Saturday 24 October 2020

An interview with another of our Waterloo winners.


 Today I'm talking to Jeanne Davies.

  What do you write? Why this in particular

Since first picking up an anthology by John Wyndham in the school library, I became eager to read and later to write short stories. There is something about the form which encourages the reader to want to reach the end without putting it down, like the challenge of taking a breath and swimming under water for the whole length of a pool.


 What writers have inspired you?

As a child my mother enjoyed reading dark tales like those of Edgar Allan Poe, which frankly terrified me! I enjoyed a lighter read like the stories of Oscar Wilde, the Selfish Giant still reduced me to tears when I read it to the children later in life, as did the Velveteen rabbit. I admire the writings and imagination of JRR Tolkien and CS Lewis, Stephen King and Neil Gaiman, who in their way have all inspired me to write.


When did you decide you could call yourself a writer? Do you do that in fact?

Although I have had countless short stories published in anthologies over the years, I have still found it difficult to call myself a writer. Since having my own anthology of short stories Drawn by the Sea published by Bridgehouse in July 2020, I have on a few occasions plucked up the courage to tell people I’m an author, but it still feels like I’m blowing my own trumpet!! I really cannot thank Gill James enough for suggesting the anthology and her tireless energy and hard work in publishing it; with Martin and Debz they are an amazing team, a fantastic independent publisher.


Do you have a dedicated place to write?

Inspiration for most of my stories comes from walking my dog in places of natural beauty that are open to the sky, whether it’s sapphire blue or the most miserable grey. I find that exploring magnificent green spaces or wandering along the seashore with the serenity and chaos of the ocean allows the imagination to be free. Of course it helps to have a voice recorder in my pocket to remember thoughts and, as you can see from the photo below, I usually rush home and write notes with my canine companion taking an interest … well actually, she usually gets bored and snores beneath the table!


Now, about your story. 


Tell me about your story in the collection

I first entered the Waterloo Short story competition in 2019 with Everything has Changed, which was in response to the anthology’s theme of Changing Being. It is a story about grief and coming to terms with the inevitable change associated with it. The theme for the anthology Changing Communities for 2020 inspired Utopian Trend. My daughter, Katie, became vegetarian at thirteen and then two years ago became a strict Vegan; she has extraordinarily strong views, which I respect.This story explores how one person’s views and beliefs might be able to change communities, or even to change the world.

It is strange how sometimes stories evolve all on their own when mixing fact with fiction, the characters seem to take on their own personas as the story unfolds almost by itself. I often look back and wonder if I have actually written the stories at all, but the journeys were always such fun … like living lots of other lives.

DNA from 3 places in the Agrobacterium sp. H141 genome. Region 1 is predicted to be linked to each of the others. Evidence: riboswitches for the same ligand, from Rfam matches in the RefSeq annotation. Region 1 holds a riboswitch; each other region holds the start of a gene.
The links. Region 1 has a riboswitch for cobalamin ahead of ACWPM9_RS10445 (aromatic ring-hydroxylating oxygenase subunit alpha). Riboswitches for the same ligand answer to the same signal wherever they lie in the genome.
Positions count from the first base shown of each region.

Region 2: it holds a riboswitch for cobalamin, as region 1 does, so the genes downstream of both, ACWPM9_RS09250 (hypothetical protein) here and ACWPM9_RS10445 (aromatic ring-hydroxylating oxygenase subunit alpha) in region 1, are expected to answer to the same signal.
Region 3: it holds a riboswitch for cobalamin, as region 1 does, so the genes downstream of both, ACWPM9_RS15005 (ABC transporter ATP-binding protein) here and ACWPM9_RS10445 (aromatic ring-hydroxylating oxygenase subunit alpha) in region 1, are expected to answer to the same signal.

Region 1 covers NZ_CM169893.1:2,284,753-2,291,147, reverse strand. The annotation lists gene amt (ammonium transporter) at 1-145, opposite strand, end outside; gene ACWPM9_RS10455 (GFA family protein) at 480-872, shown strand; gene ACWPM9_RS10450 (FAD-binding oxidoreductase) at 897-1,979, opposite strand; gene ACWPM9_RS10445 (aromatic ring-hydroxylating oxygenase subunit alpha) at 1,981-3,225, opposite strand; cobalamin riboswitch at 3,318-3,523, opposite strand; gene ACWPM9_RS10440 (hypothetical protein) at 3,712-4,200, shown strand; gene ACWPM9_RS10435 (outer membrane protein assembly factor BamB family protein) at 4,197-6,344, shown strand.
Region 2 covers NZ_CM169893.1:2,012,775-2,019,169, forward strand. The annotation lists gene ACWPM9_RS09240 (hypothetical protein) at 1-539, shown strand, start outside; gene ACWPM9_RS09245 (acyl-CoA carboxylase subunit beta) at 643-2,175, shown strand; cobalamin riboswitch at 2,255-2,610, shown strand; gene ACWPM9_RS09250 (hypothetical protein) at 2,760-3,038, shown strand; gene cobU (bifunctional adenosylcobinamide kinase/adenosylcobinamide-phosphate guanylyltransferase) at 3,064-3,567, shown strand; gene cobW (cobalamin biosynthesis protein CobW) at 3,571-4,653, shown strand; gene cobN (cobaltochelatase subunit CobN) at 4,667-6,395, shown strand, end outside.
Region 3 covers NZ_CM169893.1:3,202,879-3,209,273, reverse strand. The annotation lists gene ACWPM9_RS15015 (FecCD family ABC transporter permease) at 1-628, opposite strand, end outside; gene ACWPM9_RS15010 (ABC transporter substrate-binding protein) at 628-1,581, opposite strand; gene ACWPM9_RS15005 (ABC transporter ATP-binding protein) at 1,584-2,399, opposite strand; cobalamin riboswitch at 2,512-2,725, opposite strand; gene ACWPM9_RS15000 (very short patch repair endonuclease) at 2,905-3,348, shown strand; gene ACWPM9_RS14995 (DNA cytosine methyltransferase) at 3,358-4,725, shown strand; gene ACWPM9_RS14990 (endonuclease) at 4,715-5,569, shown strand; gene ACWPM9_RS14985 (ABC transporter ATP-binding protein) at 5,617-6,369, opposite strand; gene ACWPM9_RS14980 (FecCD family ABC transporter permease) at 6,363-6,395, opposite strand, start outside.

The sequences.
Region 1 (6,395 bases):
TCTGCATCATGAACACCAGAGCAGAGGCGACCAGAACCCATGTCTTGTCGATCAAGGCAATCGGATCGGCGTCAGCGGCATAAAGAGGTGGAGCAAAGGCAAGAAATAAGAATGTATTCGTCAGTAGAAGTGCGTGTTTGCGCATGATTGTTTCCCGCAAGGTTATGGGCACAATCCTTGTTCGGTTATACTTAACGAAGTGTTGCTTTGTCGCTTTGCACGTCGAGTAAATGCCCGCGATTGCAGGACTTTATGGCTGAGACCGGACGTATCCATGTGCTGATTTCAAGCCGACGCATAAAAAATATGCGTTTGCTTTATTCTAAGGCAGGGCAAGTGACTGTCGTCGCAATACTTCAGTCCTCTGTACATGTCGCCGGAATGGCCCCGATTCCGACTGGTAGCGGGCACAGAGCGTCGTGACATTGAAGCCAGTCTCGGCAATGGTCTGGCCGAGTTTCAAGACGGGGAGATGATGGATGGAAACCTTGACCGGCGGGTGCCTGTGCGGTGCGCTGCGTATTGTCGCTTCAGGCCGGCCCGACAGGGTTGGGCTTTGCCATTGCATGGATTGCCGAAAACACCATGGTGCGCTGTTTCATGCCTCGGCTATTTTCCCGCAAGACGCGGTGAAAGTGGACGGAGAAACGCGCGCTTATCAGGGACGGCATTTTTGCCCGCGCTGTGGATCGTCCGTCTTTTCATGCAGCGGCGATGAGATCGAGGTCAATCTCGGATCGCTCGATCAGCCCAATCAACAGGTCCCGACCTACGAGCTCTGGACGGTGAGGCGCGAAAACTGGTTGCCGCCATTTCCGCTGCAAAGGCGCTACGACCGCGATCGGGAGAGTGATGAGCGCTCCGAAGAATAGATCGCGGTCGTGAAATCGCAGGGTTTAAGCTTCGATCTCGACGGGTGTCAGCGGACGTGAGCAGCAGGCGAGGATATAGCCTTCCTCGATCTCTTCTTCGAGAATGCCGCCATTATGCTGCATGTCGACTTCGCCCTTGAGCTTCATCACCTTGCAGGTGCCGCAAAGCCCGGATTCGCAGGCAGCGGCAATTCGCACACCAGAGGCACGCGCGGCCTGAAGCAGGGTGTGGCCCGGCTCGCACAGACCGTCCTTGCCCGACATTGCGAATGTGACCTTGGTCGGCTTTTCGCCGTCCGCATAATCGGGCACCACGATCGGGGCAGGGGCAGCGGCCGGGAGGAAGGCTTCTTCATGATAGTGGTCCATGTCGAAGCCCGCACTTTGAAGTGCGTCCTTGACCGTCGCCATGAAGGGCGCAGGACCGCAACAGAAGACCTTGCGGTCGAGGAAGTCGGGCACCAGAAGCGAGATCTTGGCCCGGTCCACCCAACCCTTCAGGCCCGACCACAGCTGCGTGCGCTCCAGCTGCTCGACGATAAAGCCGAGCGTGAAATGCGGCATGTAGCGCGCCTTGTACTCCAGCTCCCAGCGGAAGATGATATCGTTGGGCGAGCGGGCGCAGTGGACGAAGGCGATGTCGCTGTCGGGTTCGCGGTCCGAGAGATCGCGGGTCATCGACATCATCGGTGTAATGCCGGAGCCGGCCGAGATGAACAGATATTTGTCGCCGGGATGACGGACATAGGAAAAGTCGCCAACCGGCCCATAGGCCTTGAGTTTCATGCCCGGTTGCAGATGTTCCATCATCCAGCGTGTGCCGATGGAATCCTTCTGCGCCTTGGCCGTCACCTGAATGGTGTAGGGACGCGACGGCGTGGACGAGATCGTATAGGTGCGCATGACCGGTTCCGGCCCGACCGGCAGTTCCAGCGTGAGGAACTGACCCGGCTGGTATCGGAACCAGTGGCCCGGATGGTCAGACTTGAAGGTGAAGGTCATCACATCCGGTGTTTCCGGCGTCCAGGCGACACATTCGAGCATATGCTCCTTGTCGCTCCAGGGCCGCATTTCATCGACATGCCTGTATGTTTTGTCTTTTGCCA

Do you have any tips for new writers or writers seeking publication

Finding a place where you can be alone with your thoughts is essential in my case and a voice recorder can be a useful piece of equipment. I have a battery lighted pen in my bedside drawer, so I won’t disturb my husband if I wake in the middle of the night (which I often do) and need to make some notes. I have always been an avid reader and am never without a book on the go; I find when you read more it encourages you to write more. I would also recommend putting your stories out there by entering competitions from time to time.

Utopian Trend

Jeanne Davies



Melanie zigzagged down winding lanes, sunshine darting through beech trees onto her dusty window screen. A year had passed since she’d visited Sussex. She reminisced as she approached Burpham, a tiny village saddled to the back of the south downs, before veering off down the quiet lane where she was born. Claypit Lane had been developed, but Perrymead Cottage hadn’t changed. Dismissing cascades of tears, she marvelled at Dahlias, and lanky Foxgloves, all testimony to her mother’s gardening skills. Nearby Grove Farmhouse had been demolished and replaced by a huge grey building without windows, the adjoining horse-field a vast car park for supermarket lorries.

The heart-wrenching sound of cows as calves were taken still haunted her dreams. Melanie would gaze at fluffy white lambs bouncing in fields, innocently asking her mother why farmers couldn’t buy their meat at Sainsbury’s like they did. She became vegetarian at twelve, but soon realised this still condoned cows being forcefully impregnated for milk products, so she became vegan at sixteen. Over the years she discovered that being free-range wouldn’t save a hen’s life; as she aged, and her productivity decreased, her poor worn out body would be used in cheap chicken products like pies and pasties. One-day-old male chicks were destroyed because they couldn’t lay eggs. After investigating the dairy and meat producing industries, Melanie created Animal Utopia, with their slogan being “Freedom for anything with a face”.